Charter Schools USA says it 'will continue to serve' students at Howe, Manaual and Donnan after charter board rejection
Thomas Carr Howe Community High School will close this summer if state officials approve a proposal from Indianapolis Public Schools to return the Eastside 7-12 grade school to its former district. IPS leaders say they would then take a year to “reimagine” what should happen to the campus, possibly making it into an athletic complex, a hub for wraparound services or even a new school.
The State Board of Education is set to decide on the future of Howe and two other former IPS schools under state takeover at its Wednesday, Jan. 15 meeting. Nearly 1,700 students are enrolled at the schools.
IPS leaders want the board to reverse a previous decision that allowed a private company operating state takeover schools, since 2012, to apply for charters for each. Instead, IPS wants to take control of its former schools -- Howe and Emmerich Manual high schools, Emma Donnan Middle School -- when state intervention ends this summer.
In 2011 the three schools were approved for takeover after chronic academic failure under IPS. The Florida-based Charter Schools USA (CSUSA) operated the schools under a state contract, to turn them around. In March, the state board said the schools were no longer failing and ordered CSUSA to seek a charter for each and manage them free of intervention when the takeover contract ends in June.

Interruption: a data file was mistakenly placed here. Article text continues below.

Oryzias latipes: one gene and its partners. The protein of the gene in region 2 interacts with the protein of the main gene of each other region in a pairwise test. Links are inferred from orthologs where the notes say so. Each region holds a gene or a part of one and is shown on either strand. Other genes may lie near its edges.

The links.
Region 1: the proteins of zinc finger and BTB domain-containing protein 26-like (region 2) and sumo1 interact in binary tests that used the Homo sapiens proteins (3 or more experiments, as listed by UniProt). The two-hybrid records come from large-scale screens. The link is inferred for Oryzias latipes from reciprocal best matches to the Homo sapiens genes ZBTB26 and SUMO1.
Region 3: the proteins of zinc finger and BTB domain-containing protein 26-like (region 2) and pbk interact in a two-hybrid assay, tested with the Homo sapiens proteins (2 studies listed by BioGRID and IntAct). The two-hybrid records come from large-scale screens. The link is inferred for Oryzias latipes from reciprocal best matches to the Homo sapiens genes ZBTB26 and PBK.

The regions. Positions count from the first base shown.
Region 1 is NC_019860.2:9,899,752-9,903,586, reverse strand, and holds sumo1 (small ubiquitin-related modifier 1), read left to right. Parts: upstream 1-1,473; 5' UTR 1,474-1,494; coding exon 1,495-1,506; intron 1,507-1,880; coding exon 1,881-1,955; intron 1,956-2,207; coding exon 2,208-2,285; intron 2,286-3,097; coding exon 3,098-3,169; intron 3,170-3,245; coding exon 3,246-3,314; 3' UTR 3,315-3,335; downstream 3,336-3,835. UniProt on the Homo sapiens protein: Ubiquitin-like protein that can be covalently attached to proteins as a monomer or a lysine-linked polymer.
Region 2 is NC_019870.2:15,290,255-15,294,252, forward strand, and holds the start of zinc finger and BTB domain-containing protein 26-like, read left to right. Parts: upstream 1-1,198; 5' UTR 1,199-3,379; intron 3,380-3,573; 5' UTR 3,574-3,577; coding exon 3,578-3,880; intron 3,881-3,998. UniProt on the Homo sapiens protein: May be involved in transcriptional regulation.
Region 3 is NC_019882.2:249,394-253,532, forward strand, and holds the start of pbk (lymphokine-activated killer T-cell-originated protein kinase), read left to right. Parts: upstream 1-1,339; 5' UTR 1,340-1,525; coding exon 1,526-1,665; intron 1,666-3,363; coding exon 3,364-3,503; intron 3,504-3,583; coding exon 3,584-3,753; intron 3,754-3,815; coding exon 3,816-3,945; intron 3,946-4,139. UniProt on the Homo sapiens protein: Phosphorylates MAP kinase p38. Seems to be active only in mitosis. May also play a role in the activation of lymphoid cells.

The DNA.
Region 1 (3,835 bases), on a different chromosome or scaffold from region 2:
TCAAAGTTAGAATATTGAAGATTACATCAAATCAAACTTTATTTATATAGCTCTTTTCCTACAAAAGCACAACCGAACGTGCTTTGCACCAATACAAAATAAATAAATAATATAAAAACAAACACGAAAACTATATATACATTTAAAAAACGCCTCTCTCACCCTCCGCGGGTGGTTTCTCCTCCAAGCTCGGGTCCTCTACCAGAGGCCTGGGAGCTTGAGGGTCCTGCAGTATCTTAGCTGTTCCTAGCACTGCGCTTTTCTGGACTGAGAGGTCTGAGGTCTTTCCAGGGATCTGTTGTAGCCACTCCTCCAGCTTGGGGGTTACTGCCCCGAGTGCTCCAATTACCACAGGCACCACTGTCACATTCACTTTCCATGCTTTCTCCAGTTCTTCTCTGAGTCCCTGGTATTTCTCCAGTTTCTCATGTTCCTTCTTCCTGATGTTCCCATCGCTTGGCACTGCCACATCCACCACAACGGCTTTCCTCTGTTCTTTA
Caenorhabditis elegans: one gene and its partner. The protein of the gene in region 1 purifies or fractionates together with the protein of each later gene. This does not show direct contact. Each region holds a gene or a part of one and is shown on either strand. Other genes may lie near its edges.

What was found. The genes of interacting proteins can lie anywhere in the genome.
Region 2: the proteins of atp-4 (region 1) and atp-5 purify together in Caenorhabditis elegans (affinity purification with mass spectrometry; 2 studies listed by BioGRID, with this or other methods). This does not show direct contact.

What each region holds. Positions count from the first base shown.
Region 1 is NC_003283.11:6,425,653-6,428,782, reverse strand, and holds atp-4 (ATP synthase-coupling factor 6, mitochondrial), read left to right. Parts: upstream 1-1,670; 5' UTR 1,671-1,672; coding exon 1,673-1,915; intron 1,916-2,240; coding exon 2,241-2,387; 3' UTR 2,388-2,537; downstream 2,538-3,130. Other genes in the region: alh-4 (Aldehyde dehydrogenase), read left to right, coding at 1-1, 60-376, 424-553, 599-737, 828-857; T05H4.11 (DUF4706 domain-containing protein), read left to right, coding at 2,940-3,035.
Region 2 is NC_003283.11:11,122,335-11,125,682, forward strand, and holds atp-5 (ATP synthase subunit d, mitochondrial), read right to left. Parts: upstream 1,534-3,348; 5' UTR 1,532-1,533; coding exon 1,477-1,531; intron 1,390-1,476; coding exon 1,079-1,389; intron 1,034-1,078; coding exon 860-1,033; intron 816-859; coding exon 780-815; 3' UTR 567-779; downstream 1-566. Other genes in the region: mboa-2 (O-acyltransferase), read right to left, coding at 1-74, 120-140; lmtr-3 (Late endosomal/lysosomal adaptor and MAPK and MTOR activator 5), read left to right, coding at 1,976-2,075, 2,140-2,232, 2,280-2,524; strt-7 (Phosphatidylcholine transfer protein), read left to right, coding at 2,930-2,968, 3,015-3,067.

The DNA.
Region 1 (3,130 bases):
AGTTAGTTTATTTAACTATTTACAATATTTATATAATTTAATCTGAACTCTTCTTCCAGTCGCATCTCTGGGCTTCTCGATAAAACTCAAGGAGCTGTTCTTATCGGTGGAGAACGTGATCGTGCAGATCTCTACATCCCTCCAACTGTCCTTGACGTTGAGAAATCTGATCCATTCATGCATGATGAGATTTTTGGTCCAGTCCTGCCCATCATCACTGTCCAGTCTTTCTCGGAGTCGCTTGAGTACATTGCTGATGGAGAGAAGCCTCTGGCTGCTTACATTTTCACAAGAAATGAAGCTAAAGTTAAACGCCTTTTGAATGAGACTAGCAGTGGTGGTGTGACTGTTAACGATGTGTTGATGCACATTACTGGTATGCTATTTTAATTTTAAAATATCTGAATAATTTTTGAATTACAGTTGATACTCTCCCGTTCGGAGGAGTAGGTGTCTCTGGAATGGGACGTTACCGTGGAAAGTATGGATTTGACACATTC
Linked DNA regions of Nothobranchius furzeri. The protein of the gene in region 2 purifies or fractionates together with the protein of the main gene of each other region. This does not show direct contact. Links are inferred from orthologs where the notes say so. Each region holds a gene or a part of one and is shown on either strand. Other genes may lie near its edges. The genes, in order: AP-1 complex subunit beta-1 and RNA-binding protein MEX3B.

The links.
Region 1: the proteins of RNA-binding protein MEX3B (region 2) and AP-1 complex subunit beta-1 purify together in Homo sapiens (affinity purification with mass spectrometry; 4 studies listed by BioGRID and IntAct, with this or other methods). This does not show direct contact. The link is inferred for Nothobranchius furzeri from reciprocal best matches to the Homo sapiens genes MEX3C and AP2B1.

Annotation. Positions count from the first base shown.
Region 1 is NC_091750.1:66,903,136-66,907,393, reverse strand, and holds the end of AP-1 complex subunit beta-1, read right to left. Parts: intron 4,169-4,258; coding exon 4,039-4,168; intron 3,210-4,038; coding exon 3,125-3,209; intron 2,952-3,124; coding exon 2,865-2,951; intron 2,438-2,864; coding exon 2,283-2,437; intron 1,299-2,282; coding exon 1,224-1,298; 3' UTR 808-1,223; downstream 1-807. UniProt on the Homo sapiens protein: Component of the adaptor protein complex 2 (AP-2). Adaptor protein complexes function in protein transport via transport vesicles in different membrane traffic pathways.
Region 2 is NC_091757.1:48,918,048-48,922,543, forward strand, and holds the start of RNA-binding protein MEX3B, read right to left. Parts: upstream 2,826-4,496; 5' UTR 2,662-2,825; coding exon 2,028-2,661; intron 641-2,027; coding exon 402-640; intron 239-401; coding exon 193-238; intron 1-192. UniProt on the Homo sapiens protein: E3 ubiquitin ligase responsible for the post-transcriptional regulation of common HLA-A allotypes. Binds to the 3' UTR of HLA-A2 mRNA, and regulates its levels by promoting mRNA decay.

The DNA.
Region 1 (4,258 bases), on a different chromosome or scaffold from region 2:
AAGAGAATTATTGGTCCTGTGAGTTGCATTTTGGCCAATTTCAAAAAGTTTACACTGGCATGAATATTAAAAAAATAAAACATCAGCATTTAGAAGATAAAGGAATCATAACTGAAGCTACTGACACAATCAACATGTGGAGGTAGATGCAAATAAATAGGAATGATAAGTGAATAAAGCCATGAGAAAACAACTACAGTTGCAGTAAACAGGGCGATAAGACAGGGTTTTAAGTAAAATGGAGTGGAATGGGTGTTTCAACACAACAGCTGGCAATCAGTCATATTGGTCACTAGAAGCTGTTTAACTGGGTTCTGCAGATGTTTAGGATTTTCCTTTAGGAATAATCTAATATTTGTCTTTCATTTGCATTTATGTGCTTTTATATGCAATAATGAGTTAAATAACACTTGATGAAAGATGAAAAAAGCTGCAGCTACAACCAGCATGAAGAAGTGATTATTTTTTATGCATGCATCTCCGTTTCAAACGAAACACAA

But in a surprise move last month, the Indiana Charter School Board did not grant charters for each school. Board members cited other academic and high staff turnover rates and concern for the potential financial impact on IPS. State A-F grades improved for Manual and Donnan. Howe remained graded F from the takeover's start through the most recent 2018 rating but school leaders says embargoed results will reveal a higher grade.
The charter board's rejection booted the fate of the schools back to the State Board of Education, since it retains oversight. The board’s staff has yet to make public its recommendation for the three schools. Yet last year, a majority of the board voted, at two separate meetings, to let CSUSA seek charters for the schools, despite earlier IPS objections.